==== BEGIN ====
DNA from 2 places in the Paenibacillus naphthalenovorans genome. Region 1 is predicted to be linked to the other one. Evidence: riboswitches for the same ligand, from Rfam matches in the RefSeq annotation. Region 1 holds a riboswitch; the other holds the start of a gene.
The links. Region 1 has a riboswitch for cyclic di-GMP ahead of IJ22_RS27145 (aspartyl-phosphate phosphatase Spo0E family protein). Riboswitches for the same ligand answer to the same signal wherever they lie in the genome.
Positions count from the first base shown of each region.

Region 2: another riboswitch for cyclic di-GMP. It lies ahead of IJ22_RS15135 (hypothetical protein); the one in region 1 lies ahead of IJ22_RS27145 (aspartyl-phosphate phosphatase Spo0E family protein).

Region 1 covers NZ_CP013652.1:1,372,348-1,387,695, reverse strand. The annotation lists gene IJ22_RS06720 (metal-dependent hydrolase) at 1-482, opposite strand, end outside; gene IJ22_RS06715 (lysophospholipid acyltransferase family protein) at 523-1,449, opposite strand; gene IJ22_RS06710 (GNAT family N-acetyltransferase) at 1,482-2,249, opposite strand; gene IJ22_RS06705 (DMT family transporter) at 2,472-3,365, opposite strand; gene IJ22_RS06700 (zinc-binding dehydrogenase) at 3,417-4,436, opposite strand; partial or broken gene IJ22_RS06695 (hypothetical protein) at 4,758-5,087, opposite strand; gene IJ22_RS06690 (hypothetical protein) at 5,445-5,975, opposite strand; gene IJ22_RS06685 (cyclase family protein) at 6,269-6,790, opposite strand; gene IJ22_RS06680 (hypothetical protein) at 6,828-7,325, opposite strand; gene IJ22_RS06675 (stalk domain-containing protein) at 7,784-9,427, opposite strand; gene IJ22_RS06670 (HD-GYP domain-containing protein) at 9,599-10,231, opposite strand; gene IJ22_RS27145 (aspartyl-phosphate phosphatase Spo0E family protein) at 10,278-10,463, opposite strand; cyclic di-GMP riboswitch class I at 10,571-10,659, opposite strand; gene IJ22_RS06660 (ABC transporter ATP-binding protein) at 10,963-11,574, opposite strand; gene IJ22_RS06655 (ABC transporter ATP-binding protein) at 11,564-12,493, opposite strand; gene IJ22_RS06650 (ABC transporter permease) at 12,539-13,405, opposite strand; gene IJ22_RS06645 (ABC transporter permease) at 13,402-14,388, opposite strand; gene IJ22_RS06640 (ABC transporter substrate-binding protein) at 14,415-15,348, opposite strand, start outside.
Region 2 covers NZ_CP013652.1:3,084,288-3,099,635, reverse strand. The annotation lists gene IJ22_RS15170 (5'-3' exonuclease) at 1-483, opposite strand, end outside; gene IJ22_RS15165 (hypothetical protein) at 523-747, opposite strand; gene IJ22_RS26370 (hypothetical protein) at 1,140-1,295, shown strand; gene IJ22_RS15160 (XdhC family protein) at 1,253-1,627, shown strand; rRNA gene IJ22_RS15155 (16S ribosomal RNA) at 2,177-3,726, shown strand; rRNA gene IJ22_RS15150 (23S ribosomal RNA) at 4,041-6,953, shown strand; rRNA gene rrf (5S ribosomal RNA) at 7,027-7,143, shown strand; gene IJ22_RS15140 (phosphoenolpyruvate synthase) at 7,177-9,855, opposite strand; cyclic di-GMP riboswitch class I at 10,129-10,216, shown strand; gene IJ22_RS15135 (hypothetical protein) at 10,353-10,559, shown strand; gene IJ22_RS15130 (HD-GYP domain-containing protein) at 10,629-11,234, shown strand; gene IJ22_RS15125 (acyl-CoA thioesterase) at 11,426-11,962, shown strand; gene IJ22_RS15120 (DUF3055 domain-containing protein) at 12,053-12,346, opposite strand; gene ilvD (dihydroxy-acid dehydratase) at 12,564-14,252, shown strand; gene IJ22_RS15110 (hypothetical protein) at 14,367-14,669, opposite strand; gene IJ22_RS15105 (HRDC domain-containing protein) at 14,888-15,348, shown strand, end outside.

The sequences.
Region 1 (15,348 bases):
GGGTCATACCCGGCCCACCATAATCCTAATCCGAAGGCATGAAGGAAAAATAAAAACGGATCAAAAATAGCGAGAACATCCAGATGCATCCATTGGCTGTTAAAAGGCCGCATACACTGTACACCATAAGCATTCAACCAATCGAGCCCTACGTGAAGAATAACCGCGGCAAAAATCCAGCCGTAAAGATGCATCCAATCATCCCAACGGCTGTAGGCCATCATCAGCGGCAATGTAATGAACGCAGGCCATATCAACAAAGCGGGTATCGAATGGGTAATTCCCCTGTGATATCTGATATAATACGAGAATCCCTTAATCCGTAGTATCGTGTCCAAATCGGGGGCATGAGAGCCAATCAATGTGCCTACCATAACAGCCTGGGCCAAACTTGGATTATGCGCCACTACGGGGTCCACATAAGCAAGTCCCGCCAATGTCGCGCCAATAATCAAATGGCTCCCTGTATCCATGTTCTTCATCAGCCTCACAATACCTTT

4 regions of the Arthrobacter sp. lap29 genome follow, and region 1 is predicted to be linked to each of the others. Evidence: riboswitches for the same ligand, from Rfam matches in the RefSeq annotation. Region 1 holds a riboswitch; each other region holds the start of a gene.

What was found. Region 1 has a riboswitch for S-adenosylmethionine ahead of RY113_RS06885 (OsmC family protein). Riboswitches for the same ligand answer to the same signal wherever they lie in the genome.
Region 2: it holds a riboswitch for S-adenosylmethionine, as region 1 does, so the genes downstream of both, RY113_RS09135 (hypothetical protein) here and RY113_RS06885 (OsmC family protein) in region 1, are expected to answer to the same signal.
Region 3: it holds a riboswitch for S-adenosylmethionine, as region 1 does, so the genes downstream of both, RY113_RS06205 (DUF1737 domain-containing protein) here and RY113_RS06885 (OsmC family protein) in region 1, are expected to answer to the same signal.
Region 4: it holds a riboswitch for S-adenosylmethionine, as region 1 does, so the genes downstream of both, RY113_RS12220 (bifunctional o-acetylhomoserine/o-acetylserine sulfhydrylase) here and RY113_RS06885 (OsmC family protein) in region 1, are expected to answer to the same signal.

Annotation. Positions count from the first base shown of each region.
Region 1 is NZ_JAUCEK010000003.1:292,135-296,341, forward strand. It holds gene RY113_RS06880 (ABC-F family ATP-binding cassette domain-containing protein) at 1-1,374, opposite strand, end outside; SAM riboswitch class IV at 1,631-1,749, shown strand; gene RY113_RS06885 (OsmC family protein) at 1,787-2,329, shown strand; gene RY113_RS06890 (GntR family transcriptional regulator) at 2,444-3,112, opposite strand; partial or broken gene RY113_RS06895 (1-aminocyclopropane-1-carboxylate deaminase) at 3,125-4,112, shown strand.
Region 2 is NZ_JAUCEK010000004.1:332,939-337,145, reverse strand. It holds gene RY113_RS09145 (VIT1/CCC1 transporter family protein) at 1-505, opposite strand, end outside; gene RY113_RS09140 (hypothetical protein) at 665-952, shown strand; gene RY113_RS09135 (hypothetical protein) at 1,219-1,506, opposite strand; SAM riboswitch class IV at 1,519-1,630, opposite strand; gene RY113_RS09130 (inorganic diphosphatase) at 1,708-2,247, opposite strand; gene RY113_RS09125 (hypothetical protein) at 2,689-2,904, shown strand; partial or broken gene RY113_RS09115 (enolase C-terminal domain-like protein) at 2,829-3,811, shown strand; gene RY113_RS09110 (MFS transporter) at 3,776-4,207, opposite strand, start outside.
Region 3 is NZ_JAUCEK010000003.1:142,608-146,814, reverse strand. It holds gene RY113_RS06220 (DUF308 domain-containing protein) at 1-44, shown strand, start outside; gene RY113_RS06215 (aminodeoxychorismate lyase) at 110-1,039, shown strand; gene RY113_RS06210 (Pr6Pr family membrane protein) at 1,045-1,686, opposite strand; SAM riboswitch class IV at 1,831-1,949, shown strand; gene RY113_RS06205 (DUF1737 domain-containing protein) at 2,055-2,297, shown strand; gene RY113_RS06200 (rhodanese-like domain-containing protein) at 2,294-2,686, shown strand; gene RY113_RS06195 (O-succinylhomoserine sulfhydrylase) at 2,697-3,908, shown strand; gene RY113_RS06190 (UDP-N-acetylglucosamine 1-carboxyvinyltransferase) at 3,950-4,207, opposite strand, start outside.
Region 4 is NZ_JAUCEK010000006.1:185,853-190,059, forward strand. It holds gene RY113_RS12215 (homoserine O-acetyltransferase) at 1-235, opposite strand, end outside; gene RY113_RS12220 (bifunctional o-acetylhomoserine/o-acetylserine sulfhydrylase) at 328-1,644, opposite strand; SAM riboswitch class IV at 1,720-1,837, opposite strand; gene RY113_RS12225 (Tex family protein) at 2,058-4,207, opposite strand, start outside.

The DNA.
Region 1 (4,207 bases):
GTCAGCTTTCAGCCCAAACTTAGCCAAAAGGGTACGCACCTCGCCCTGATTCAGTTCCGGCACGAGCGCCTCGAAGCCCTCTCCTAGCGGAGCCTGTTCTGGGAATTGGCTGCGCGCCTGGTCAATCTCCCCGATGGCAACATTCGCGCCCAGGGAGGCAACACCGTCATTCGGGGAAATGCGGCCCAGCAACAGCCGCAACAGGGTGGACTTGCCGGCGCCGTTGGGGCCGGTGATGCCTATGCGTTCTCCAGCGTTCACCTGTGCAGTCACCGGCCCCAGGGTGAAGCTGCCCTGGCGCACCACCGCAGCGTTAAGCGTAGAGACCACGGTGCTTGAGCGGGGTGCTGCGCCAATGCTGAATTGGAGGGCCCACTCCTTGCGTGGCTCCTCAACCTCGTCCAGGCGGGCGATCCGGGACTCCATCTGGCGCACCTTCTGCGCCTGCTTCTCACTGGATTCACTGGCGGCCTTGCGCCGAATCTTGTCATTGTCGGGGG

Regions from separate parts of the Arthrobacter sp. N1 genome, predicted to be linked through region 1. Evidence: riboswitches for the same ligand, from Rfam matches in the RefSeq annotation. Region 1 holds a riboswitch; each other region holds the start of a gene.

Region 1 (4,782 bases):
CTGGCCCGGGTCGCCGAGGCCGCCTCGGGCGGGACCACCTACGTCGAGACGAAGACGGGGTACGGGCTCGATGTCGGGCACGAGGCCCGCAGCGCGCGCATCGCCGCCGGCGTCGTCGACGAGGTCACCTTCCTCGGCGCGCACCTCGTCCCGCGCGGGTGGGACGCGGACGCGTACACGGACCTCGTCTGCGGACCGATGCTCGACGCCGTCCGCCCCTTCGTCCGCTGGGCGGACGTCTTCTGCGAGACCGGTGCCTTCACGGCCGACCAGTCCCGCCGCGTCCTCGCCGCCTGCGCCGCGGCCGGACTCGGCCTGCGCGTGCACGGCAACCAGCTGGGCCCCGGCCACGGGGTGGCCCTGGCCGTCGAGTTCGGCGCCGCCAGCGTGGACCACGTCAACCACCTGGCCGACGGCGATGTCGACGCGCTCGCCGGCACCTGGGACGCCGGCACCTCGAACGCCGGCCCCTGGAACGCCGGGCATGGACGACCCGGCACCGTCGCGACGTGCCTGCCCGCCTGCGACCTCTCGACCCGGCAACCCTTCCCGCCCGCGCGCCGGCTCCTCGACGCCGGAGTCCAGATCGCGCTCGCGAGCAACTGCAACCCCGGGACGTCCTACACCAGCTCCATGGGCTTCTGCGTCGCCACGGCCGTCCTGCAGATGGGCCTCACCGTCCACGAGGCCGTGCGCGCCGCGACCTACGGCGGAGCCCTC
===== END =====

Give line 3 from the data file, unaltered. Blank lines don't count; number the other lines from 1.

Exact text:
Positions count from the first base shown of each region.